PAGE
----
I am not going to argue whether this is justified or not. I have written previously about how modifying the reward function of our governments could perhaps palliate these secondary effects of the management of the pandemic. This time around, I would like to discuss the implications of the levels of obedience that allows this to happen.

Fundamentally, people are losing trust in the system. People are currently unable to stop obeying rules and laws (because of the 5 outlined principles) that are bringing far greater damage to them than actual benefits — at least this is largely perceived as such. In turn, this is causing people to increasingly reject a system, that they like less and less every day but that they can´t opt out of. In contrast, for a large part of the Spanish Flu, media actively encouraged people not to be scared because no one would dare to wonder out of their hiding place.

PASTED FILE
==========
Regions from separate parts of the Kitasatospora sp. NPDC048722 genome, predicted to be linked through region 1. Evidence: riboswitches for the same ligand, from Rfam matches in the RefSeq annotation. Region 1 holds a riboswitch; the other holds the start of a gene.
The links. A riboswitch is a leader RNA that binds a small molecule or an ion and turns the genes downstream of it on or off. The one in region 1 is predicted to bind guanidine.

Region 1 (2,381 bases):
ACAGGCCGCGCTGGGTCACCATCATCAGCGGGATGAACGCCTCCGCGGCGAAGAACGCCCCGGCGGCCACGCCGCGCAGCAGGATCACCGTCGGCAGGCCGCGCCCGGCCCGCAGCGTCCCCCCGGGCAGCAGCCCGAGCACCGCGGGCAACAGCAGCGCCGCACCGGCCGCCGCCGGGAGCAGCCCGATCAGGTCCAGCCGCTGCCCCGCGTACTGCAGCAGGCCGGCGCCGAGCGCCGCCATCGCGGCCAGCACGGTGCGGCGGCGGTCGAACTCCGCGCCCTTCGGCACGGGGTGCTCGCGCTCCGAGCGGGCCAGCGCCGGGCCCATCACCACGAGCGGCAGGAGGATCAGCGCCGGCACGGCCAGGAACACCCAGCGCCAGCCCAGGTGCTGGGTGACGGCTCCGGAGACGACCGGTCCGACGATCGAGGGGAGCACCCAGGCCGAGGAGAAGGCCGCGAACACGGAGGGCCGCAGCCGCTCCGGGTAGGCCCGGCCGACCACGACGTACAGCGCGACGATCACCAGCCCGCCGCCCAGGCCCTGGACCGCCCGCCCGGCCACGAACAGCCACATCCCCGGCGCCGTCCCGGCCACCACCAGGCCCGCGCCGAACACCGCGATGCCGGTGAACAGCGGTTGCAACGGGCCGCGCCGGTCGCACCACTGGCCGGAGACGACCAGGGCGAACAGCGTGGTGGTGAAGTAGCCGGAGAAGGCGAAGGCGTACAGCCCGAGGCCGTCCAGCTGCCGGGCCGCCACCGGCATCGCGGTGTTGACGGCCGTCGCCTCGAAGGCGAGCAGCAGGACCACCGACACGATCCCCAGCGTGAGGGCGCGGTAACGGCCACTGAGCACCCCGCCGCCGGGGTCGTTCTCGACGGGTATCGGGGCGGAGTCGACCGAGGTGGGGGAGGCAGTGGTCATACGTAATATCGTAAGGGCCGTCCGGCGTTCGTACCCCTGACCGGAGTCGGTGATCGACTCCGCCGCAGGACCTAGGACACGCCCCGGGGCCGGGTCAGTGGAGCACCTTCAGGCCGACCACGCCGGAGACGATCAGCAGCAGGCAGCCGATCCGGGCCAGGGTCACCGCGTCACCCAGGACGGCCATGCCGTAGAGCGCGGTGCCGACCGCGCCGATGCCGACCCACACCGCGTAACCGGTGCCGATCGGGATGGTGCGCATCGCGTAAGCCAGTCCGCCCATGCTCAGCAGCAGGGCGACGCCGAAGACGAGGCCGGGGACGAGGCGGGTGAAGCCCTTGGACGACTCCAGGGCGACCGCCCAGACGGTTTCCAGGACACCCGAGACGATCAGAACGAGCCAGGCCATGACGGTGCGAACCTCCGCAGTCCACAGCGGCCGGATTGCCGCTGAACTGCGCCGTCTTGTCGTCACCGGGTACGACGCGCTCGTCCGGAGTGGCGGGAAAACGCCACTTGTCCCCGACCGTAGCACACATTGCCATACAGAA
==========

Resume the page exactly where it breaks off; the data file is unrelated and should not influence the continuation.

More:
This is creating a considerable fracture in the societal fabric of the West. At this time, we are very vulnerable to someone coming along and saying that because capitalism and democracy doesn´t work, here´s a new thing that´s going to be great and you should all do as I say. If you keep your eyes open you are likely to see a figure with a funny accent doing just this in the next few months.

One book that has terribly inspired me is “Zero Marginal Cost Society” by Jeremy Rifkin. It talks about how when technology crosses a threshold, everything will be very cheap to produce and so most things will be free and eventually, we will live in total material abundance. I do believe this day will come and the world will be like the Star Trek movies, in which all we care about is exploring the universe and so forth. When this day arrives, perhaps in a few hundred years, we will be able to fundamentally shift the way we are organized as a society. Until then, however, we have two options: capitalism or socialism. Furthermore, until then, freedom and the rights to private property go very much hand in hand.

Investor, Technologist. Post opinions, not financial advice. Do your own research. Follow me at TW:alc2022